Vedran Sosic: We Need to Lower Number of “Zombie Companies” Post-COVID

Lauren Simmonds

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As Ana Blaskovic/Poslovni Dnevnik writes, the pace of economic recovery could vary very significantly between countries, said the Croatian National Bank’s chief economist Vedran Sosic in Rovinj at the 9th meeting of the region’s governors, primarily due to their different economic structures and aid effectiveness. The state has helped companies out financially and with various job preservation measures, but now it’s crucial that we work to reduce the number of zombie companies, and the speed of recovery will also depend on how much households will spend on ”forced” accumulated savings due to the global crisis.

Vedran Sosic gave a presentation entitled “Post-Covid Syndrome in the Economy and Financial System: How do we Deal with It?” explaining that the current crisis will spur some structural changes in numerous economies, and that economic policies will play a key role in preserving growth potential, especially through support for companies and workers in the most affected industries.

The business of companies has been hit by restrictions, epidemiological measures have brought with them higher costs, and at the same time their demand has decreased, supply chains have been disrupted and general insecurity has increased. While strong fiscal support has helped businesses, the question now is of the optimal rate of the withdrawal of that support.

“These subsidies have reduced the insolvency rates of companies even below the levels normal for good times, which, among other things, has enabled an increase in the number of zombie companies that are squeezing out healthy companies and the damage is growing in the long run. Reforms aimed at reducing zombification are vital,” Vedran Sosic said.

In the ongoing coronavirus crisis, the savings rate rose with a simultaneous decline in investment. “If households don’t spend their accumulated additional savings, it could negatively affect the speed of recovery,” the CNB chief economist said, adding that the pandemic and restrictive measures limited private consumption, while state aid compensated for part of the loss of income, and high levels of uncertainty generally reduced the propensity to spend.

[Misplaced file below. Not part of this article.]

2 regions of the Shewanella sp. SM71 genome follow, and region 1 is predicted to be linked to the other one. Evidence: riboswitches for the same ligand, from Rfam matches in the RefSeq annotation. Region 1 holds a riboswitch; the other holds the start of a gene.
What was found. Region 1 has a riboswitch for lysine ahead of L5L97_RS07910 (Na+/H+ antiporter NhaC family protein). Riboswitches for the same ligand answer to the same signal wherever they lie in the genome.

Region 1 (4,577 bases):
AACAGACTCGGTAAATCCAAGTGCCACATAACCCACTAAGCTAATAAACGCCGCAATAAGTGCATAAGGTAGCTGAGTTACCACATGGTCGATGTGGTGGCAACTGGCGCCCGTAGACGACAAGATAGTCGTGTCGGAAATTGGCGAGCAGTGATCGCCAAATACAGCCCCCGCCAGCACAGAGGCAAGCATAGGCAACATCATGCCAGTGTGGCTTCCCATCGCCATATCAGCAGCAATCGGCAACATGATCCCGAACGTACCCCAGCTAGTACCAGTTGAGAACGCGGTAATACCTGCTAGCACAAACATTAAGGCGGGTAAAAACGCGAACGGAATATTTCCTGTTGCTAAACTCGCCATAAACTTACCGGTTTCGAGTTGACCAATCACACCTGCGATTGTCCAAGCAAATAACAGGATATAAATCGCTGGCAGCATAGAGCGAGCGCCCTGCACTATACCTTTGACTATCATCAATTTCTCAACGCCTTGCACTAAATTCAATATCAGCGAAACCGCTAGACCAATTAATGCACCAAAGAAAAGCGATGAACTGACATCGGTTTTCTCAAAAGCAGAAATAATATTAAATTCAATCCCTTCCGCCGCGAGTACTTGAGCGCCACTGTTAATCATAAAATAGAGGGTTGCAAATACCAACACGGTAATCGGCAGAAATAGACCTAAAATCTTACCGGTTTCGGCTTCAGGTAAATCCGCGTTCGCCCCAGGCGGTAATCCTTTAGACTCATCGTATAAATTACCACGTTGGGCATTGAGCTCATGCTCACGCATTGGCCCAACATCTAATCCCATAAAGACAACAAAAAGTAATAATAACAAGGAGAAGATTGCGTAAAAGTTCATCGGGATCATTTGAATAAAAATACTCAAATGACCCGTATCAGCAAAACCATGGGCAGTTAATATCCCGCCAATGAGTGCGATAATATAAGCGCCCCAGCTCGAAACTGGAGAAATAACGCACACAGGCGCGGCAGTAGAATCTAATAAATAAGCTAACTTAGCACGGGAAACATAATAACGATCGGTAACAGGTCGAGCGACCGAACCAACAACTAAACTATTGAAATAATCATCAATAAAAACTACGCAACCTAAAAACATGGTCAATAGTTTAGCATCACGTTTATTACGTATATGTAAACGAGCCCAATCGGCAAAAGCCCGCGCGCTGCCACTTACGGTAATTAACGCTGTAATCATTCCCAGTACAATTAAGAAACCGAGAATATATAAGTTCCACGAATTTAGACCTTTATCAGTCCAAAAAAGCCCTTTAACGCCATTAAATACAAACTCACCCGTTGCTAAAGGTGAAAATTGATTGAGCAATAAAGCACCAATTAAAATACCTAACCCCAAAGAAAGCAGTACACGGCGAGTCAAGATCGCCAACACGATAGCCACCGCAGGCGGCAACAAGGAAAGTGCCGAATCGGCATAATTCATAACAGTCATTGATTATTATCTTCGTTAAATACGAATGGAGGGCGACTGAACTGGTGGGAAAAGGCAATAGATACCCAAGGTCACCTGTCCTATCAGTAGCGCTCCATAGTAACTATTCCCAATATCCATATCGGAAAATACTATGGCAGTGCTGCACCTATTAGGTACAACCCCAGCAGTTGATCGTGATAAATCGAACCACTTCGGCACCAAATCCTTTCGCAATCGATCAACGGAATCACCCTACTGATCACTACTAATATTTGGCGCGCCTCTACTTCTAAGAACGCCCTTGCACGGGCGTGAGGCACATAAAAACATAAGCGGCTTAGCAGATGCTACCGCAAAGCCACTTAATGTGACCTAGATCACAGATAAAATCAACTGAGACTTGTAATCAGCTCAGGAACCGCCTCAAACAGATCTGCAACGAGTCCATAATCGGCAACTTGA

“All this has led to ”forced” savings in addition to the precautionary savings common during times of crisis. Although it isn’t possible to determine exactly who saved the most during the crisis, an increase in savings was probably pronounced among those with higher incomes who will probably not significantly increase their spending during the recovery,” said Vedran Sosic.

He also referred to the residential property market, saying that it had shown a level of resilience, meaning that the price levels more or less remained the same throughout the crisis. Here in Croatia, residential real estate prices rose by 7.7 percent last year. At the same time, due to new trends related directly to the pandemic, such as increased work from home and an increase in online shopping, prices for commercial real estate have fallen.

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